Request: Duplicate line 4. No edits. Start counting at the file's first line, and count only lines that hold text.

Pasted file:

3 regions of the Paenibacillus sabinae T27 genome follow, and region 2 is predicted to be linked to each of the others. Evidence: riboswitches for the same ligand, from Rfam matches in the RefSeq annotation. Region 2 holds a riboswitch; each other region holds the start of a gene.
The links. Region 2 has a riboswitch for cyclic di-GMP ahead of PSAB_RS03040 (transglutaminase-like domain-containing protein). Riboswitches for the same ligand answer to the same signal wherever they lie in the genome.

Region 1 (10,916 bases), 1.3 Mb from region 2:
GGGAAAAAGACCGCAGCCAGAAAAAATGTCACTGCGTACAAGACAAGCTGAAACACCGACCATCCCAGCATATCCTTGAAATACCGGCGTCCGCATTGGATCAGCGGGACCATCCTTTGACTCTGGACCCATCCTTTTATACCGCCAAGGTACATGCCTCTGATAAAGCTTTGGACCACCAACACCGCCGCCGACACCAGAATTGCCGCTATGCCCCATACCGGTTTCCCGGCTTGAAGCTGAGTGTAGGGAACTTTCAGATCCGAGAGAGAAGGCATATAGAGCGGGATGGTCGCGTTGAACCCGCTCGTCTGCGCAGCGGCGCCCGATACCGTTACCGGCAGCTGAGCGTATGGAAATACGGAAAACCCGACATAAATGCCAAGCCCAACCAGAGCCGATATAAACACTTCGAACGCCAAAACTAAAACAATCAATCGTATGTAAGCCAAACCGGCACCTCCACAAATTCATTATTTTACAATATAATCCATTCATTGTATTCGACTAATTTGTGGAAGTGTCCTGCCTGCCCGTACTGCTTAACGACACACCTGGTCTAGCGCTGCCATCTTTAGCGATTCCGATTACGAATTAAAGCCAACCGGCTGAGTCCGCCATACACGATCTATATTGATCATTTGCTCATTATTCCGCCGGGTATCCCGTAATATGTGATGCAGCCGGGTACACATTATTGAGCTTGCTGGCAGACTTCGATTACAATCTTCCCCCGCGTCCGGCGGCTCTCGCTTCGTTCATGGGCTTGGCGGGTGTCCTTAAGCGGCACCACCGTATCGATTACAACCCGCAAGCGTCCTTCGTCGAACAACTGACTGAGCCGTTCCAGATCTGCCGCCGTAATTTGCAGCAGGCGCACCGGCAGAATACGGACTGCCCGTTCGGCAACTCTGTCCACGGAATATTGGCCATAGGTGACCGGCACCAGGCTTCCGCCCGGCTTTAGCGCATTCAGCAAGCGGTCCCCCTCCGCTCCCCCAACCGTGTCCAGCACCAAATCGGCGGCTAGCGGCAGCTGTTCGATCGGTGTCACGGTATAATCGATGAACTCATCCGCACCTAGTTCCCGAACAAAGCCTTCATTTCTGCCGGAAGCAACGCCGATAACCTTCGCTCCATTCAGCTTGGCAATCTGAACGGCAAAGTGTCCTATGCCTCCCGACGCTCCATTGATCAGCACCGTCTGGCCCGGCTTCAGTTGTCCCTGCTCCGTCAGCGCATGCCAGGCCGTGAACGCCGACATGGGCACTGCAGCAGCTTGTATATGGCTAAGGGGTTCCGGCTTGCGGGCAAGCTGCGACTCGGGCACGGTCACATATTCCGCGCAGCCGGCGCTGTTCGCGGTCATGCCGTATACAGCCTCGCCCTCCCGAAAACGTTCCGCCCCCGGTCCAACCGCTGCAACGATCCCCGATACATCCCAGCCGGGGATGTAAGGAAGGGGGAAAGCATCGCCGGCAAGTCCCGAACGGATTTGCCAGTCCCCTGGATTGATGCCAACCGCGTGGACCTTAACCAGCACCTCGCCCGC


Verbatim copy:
GGGAAAAAGACCGCAGCCAGAAAAAATGTCACTGCGTACAAGACAAGCTGAAACACCGACCATCCCAGCATATCCTTGAAATACCGGCGTCCGCATTGGATCAGCGGGACCATCCTTTGACTCTGGACCCATCCTTTTATACCGCCAAGGTACATGCCTCTGATAAAGCTTTGGACCACCAACACCGCCGCCGACACCAGAATTGCCGCTATGCCCCATACCGGTTTCCCGGCTTGAAGCTGAGTGTAGGGAACTTTCAGATCCGAGAGAGAAGGCATATAGAGCGGGATGGTCGCGTTGAACCCGCTCGTCTGCGCAGCGGCGCCCGATACCGTTACCGGCAGCTGAGCGTATGGAAATACGGAAAACCCGACATAAATGCCAAGCCCAACCAGAGCCGATATAAACACTTCGAACGCCAAAACTAAAACAATCAATCGTATGTAAGCCAAACCGGCACCTCCACAAATTCATTATTTTACAATATAATCCATTCATTGTATTCGACTAATTTGTGGAAGTGTCCTGCCTGCCCGTACTGCTTAACGACACACCTGGTCTAGCGCTGCCATCTTTAGCGATTCCGATTACGAATTAAAGCCAACCGGCTGAGTCCGCCATACACGATCTATATTGATCATTTGCTCATTATTCCGCCGGGTATCCCGTAATATGTGATGCAGCCGGGTACACATTATTGAGCTTGCTGGCAGACTTCGATTACAATCTTCCCCCGCGTCCGGCGGCTCTCGCTTCGTTCATGGGCTTGGCGGGTGTCCTTAAGCGGCACCACCGTATCGATTACAACCCGCAAGCGTCCTTCGTCGAACAACTGACTGAGCCGTTCCAGATCTGCCGCCGTAATTTGCAGCAGGCGCACCGGCAGAATACGGACTGCCCGTTCGGCAACTCTGTCCACGGAATATTGGCCATAGGTGACCGGCACCAGGCTTCCGCCCGGCTTTAGCGCATTCAGCAAGCGGTCCCCCTCCGCTCCCCCAACCGTGTCCAGCACCAAATCGGCGGCTAGCGGCAGCTGTTCGATCGGTGTCACGGTATAATCGATGAACTCATCCGCACCTAGTTCCCGAACAAAGCCTTCATTTCTGCCGGAAGCAACGCCGATAACCTTCGCTCCATTCAGCTTGGCAATCTGAACGGCAAAGTGTCCTATGCCTCCCGACGCTCCATTGATCAGCACCGTCTGGCCCGGCTTCAGTTGTCCCTGCTCCGTCAGCGCATGCCAGGCCGTGAACGCCGACATGGGCACTGCAGCAGCTTGTATATGGCTAAGGGGTTCCGGCTTGCGGGCAAGCTGCGACTCGGGCACGGTCACATATTCCGCGCAGCCGGCGCTGTTCGCGGTCATGCCGTATACAGCCTCGCCCTCCCGAAAACGTTCCGCCCCCGGTCCAACCGCTGCAACGATCCCCGATACATCCCAGCCGGGGATGTAAGGAAGGGGGAAAGCATCGCCGGCAAGTCCCGAACGGATTTGCCAGTCCCCTGGATTGATGCCAACCGCGTGGACCTTAACCAGCACCTCGCCCGC